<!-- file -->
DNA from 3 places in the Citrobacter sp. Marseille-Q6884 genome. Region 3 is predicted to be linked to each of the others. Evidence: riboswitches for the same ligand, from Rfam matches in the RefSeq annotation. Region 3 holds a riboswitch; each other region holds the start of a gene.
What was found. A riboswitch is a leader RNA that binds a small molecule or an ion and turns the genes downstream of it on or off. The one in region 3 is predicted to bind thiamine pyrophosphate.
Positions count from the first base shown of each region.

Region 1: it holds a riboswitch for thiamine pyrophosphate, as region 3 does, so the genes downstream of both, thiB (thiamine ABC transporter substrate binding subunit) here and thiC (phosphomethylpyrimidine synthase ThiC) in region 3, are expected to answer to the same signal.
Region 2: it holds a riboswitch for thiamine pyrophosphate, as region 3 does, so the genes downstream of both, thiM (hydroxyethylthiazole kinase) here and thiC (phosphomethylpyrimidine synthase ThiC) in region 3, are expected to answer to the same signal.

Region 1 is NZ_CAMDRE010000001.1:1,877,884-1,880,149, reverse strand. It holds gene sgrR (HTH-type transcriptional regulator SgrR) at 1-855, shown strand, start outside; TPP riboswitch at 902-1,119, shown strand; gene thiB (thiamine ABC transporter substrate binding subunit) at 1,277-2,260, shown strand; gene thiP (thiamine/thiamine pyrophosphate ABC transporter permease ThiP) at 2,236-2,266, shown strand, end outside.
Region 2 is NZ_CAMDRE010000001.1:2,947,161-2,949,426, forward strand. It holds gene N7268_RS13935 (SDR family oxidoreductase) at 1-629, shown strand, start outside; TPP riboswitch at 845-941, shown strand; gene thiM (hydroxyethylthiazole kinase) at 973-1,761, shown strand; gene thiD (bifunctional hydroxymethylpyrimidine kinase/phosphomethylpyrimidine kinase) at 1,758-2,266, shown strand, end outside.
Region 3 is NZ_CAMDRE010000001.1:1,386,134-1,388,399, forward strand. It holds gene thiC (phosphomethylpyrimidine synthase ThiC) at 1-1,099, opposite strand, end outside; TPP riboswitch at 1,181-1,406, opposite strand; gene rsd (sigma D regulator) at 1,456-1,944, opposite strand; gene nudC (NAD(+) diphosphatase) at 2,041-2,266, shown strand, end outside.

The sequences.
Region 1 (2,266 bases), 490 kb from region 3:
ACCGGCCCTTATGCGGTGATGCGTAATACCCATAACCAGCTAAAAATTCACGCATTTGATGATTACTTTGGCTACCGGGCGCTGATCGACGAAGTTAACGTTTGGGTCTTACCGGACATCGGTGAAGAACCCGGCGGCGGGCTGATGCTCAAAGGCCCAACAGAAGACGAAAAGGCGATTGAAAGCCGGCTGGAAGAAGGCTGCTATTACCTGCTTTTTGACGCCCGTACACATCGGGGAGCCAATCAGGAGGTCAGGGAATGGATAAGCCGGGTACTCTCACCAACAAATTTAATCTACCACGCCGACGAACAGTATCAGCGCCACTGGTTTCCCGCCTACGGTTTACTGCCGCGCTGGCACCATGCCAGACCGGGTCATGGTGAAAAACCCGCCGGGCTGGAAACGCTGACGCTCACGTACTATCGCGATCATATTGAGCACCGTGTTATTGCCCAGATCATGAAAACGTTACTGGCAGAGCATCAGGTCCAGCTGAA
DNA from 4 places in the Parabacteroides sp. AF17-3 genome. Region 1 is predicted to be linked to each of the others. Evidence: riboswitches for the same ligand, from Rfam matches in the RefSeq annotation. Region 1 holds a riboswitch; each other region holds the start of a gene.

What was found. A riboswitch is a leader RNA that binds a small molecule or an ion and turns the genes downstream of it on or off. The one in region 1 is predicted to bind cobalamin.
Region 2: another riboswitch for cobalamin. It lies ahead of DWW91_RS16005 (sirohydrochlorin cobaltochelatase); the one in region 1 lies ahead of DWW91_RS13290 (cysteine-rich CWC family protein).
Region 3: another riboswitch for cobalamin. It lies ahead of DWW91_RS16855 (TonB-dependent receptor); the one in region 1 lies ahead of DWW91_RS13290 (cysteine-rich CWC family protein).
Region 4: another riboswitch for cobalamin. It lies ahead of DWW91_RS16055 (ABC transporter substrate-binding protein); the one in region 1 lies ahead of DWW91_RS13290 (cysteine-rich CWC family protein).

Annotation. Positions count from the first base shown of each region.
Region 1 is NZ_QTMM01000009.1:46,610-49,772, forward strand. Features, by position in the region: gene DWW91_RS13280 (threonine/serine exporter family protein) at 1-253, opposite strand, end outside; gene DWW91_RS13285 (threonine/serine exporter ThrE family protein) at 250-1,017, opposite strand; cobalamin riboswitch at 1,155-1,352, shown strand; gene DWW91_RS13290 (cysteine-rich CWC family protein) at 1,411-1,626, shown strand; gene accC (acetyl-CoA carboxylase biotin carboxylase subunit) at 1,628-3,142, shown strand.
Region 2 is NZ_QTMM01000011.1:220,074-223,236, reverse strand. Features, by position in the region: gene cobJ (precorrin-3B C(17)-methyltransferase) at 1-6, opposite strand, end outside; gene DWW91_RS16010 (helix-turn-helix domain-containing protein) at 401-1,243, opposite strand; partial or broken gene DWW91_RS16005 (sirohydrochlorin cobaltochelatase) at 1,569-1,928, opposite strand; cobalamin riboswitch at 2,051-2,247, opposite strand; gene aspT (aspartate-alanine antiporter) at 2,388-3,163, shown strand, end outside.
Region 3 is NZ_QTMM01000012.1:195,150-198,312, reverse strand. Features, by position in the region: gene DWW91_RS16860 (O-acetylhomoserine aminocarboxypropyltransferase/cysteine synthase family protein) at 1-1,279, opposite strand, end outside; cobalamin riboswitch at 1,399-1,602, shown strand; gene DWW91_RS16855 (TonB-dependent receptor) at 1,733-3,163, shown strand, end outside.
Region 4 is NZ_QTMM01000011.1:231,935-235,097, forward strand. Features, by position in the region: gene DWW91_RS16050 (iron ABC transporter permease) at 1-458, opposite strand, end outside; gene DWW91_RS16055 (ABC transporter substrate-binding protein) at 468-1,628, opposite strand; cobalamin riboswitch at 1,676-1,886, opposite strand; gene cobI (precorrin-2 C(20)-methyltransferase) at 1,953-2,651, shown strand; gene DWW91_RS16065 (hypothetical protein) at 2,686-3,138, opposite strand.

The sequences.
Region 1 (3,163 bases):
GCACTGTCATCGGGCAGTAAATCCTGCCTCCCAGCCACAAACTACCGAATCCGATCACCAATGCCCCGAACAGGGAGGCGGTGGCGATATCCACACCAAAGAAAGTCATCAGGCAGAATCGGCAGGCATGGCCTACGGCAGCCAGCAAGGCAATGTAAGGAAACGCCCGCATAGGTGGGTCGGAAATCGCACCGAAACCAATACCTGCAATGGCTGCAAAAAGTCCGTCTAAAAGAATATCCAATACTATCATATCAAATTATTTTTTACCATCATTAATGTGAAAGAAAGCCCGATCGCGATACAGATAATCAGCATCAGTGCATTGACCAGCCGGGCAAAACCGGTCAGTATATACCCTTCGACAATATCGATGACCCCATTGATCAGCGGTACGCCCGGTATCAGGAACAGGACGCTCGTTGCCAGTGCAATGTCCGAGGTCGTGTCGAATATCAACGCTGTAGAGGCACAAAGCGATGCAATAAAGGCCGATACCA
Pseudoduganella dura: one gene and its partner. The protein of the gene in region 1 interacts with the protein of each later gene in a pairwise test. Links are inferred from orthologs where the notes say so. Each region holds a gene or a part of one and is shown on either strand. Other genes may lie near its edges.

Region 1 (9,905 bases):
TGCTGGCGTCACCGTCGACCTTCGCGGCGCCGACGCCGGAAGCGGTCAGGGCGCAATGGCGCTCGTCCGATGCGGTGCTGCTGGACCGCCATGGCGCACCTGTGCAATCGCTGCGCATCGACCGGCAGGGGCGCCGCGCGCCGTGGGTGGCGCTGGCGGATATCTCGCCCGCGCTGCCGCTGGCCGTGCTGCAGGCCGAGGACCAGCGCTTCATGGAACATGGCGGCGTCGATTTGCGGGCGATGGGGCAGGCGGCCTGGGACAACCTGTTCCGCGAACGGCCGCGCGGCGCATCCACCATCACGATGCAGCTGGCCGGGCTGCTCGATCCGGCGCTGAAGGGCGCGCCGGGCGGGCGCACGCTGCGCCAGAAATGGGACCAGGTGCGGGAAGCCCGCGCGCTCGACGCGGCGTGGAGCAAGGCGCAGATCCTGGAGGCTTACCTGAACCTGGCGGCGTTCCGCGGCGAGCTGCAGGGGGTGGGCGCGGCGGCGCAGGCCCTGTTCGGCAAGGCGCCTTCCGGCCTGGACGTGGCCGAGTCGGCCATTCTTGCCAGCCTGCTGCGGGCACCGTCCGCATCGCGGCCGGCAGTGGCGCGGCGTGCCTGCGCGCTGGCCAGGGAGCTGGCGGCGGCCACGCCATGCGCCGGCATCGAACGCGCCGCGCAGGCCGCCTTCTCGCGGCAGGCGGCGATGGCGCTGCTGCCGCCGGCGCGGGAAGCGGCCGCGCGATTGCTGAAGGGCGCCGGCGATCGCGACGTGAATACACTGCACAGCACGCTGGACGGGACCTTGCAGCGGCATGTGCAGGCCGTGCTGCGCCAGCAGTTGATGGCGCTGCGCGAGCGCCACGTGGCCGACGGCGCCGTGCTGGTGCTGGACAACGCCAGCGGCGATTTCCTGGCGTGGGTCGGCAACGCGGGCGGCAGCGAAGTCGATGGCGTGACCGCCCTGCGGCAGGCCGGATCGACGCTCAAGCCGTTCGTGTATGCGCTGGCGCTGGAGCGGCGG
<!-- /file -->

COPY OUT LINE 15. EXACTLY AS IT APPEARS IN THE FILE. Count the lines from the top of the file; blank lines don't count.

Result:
Region 3: another riboswitch for cobalamin. It lies ahead of DWW91_RS16855 (TonB-dependent receptor); the one in region 1 lies ahead of DWW91_RS13290 (cysteine-rich CWC family protein).